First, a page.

After an uneventful pregnancy, I arrived at the hospital ready to meet my son and introduce him to his amazing big sister. There were no indications that anything would go amiss. After all, I had taken much better care of myself this pregnancy than I had with my first one. I ate better, I exercised, I didn’t gain as much weight, and therefore, nothing could go wrong.
As I was walked down to the operating room, my daughter ran up behind me and asked for one last kiss. In the OR, everything went well and at 7:58 am on June 24, 2011 we had Braxton Joseph, our 8 lb 8 oz, 21 inch long “healthy” baby boy. Little did we know the journey that was ahead. Within hours of being born, everything came crashing down. Braxton would not breastfeed and he also refused to bottle-feed. His blood sugars dropped dangerously low and upon evaluation, the neonatologist discovered that Braxton had a severe heart murmur, his ring and pinky fingers on both hands were fused together, his toes were malformed, his head was too small and he had several facial characteristics that were considered abnormal.
Braxton was transported to another hospital with a better-equipped Neonatal Intensive Care Unit (NICU). I saw my son for all of 20 minutes his first day in this world. That includes the short amount of time I held his hand while he was in the incubator with a team of paramedics waiting to drive him away. A FISH for Trisomy-13, 18 and 21 and full chromosome analysis all came back normal. We learned that Braxton had a bilateral coloboma (a hole in the iris of both eyes), a bicuspid aortic valve, dilated aortic root, hypoplasia of the corpus callosum, and that he needed a G-tube due to his inability to feed properly.
After 3 weeks, we were discharged with a list of symptoms, a list of doctors and therapists to call for follow-ups, a load of supplies, but no definite answers. We left with absolutely no idea about what was going on with our son. It wasn’t until we were discharged that I learned a family member had overheard a doctor say she didn’t think Braxton would live more than a few weeks. Every day was a fight for life. Every day, for a long time, I wondered if today would be Braxton’s last day. It wasn’t until I began to see real progress that my fears were even remotely calmed. We saw every specialist possible and had every therapy we needed right from the beginning. I learned everything I needed to properly care for him. Slowly, Braxton started to improve. He learned to hold his head up, to smile, to roll over, to sit, to get up on all fours, and finally at 15 months he learned to crawl. With every milestone, we celebrated. I began to embrace the life we had been given and truly learned what it meant not to take anything for granted. But still, we did not have answers. Test after test came back “normal.” The doctors continued to say “Let’s just follow-up in 6 months and see what has developed.” That was 6 more months without answers or treatment. Finally, at 17 months old, Whole Exome Sequencing was approved by insurance. Results came back 4 months later with an answer: Rubinstein-Taybi Syndrome (RTS).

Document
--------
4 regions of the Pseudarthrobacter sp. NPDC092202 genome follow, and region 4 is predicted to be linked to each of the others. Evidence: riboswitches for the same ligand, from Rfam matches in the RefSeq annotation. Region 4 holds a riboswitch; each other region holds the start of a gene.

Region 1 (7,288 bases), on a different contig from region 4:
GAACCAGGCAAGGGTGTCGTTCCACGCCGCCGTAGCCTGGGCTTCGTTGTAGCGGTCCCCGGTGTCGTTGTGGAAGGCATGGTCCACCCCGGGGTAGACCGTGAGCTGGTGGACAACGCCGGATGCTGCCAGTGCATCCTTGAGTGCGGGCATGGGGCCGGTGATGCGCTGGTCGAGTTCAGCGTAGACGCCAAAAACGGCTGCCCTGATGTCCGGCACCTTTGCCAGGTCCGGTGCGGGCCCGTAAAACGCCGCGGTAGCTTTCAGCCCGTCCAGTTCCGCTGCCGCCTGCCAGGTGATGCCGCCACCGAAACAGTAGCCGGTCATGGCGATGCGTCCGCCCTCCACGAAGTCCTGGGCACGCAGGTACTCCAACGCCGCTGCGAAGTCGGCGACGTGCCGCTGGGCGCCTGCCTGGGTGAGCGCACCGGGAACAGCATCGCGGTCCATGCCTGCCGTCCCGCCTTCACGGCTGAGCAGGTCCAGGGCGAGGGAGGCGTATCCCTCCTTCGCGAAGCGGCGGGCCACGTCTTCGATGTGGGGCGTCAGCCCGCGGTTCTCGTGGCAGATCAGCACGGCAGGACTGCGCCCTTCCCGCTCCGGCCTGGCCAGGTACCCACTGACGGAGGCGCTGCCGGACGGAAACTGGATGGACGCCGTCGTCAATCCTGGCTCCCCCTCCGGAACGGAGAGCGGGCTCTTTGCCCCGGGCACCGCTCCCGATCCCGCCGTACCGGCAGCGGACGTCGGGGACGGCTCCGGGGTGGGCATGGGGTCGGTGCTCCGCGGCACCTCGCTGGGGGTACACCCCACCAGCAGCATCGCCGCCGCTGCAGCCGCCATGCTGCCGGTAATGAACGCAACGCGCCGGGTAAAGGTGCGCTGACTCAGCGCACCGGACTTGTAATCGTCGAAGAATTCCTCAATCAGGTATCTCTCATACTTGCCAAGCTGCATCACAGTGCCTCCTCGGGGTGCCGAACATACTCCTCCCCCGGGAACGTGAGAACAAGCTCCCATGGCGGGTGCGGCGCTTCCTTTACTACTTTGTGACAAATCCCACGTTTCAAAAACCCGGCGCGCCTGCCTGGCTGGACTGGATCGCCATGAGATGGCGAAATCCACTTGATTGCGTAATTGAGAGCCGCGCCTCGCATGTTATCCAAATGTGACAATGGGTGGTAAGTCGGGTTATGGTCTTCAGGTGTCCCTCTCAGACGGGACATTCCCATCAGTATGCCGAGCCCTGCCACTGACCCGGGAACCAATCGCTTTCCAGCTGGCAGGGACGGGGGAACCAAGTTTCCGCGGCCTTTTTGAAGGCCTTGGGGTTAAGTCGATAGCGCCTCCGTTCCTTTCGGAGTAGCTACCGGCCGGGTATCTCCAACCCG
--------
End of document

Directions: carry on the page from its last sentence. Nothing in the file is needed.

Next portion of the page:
While we had many questions and fears about our new diagnosis, we had an overwhelming sense of relief. Finally, we had an answer. I began to research everything I could about RTS and sought out other families. Within a few weeks, I talked to several families online and began to learn about their children and their experiences. We’d spent the first 21 months of Braxton’s life wondering what the future might hold, if he’d ever be able to do any of the things we imagined, wondering what other sacrifices we’d have to make about the life we had envisioned. Then, we learned that Braxton would be able to walk, run, jump, and possibly play sports. We learned he will have significant delays cognitively and that he may not learn to speak very well, if at all. But that doesn’t mean we are going to hold him back or forego teaching because he “might” not ever learn. I learned that so many of the things I’ve come to love about him are characteristic of many children with the same diagnosis. His smile, for example, is a universal characteristic of RTS with the eyes closed tight and somewhat slanted downward. His easygoing attitude and extremely loving and social personality are also part of his diagnosis, but they still mean the world to us.
You wouldn’t expect anyone with a journey like this to have the personality that Braxton does. He is quite spirited and full of so much life despite all of the struggles he has faced. Braxton has taught me so much about myself, the strength that I possess, and about being a better parent. He’s taught us about actually living life and celebrating every thing no matter how small it may seem to others. Two years ago, I thought my world had come crashing down, but in reality it was only the beginning of building the world we were always meant to have.